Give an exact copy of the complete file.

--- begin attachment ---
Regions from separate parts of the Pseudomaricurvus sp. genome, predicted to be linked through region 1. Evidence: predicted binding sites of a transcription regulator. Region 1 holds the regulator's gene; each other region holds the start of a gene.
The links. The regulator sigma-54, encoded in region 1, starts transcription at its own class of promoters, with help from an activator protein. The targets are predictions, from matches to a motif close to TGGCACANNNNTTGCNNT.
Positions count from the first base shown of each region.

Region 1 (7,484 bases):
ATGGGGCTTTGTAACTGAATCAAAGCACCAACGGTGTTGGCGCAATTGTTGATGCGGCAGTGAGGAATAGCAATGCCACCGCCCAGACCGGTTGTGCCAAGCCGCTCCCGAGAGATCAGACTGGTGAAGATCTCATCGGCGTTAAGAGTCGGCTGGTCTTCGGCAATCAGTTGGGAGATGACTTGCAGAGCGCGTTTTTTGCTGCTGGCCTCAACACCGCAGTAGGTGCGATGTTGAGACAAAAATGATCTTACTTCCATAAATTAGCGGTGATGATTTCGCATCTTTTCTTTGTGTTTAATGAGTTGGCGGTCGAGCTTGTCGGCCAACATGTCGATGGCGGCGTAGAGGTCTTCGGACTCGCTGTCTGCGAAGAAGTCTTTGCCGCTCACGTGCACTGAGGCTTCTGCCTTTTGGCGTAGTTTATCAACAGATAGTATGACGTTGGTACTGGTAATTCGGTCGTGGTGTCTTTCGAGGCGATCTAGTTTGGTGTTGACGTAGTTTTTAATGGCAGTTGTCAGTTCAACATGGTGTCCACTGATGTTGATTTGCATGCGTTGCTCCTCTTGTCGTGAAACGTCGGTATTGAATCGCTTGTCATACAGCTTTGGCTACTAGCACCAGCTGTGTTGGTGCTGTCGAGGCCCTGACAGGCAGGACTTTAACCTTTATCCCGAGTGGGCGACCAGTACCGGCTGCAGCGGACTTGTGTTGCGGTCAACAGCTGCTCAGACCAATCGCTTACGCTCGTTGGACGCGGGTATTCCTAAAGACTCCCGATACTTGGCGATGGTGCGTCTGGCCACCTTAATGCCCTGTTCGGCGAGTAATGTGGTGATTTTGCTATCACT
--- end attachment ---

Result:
Regions from separate parts of the Pseudomaricurvus sp. genome, predicted to be linked through region 1. Evidence: predicted binding sites of a transcription regulator. Region 1 holds the regulator's gene; each other region holds the start of a gene.
The links. The regulator sigma-54, encoded in region 1, starts transcription at its own class of promoters, with help from an activator protein. The targets are predictions, from matches to a motif close to TGGCACANNNNTTGCNNT.
Positions count from the first base shown of each region.

Region 1 (7,484 bases):
ATGGGGCTTTGTAACTGAATCAAAGCACCAACGGTGTTGGCGCAATTGTTGATGCGGCAGTGAGGAATAGCAATGCCACCGCCCAGACCGGTTGTGCCAAGCCGCTCCCGAGAGATCAGACTGGTGAAGATCTCATCGGCGTTAAGAGTCGGCTGGTCTTCGGCAATCAGTTGGGAGATGACTTGCAGAGCGCGTTTTTTGCTGCTGGCCTCAACACCGCAGTAGGTGCGATGTTGAGACAAAAATGATCTTACTTCCATAAATTAGCGGTGATGATTTCGCATCTTTTCTTTGTGTTTAATGAGTTGGCGGTCGAGCTTGTCGGCCAACATGTCGATGGCGGCGTAGAGGTCTTCGGACTCGCTGTCTGCGAAGAAGTCTTTGCCGCTCACGTGCACTGAGGCTTCTGCCTTTTGGCGTAGTTTATCAACAGATAGTATGACGTTGGTACTGGTAATTCGGTCGTGGTGTCTTTCGAGGCGATCTAGTTTGGTGTTGACGTAGTTTTTAATGGCAGTTGTCAGTTCAACATGGTGTCCACTGATGTTGATTTGCATGCGTTGCTCCTCTTGTCGTGAAACGTCGGTATTGAATCGCTTGTCATACAGCTTTGGCTACTAGCACCAGCTGTGTTGGTGCTGTCGAGGCCCTGACAGGCAGGACTTTAACCTTTATCCCGAGTGGGCGACCAGTACCGGCTGCAGCGGACTTGTGTTGCGGTCAACAGCTGCTCAGACCAATCGCTTACGCTCGTTGGACGCGGGTATTCCTAAAGACTCCCGATACTTGGCGATGGTGCGTCTGGCCACCTTAATGCCCTGTTCGGCGAGTAATGTGGTGATTTTGCTATCACT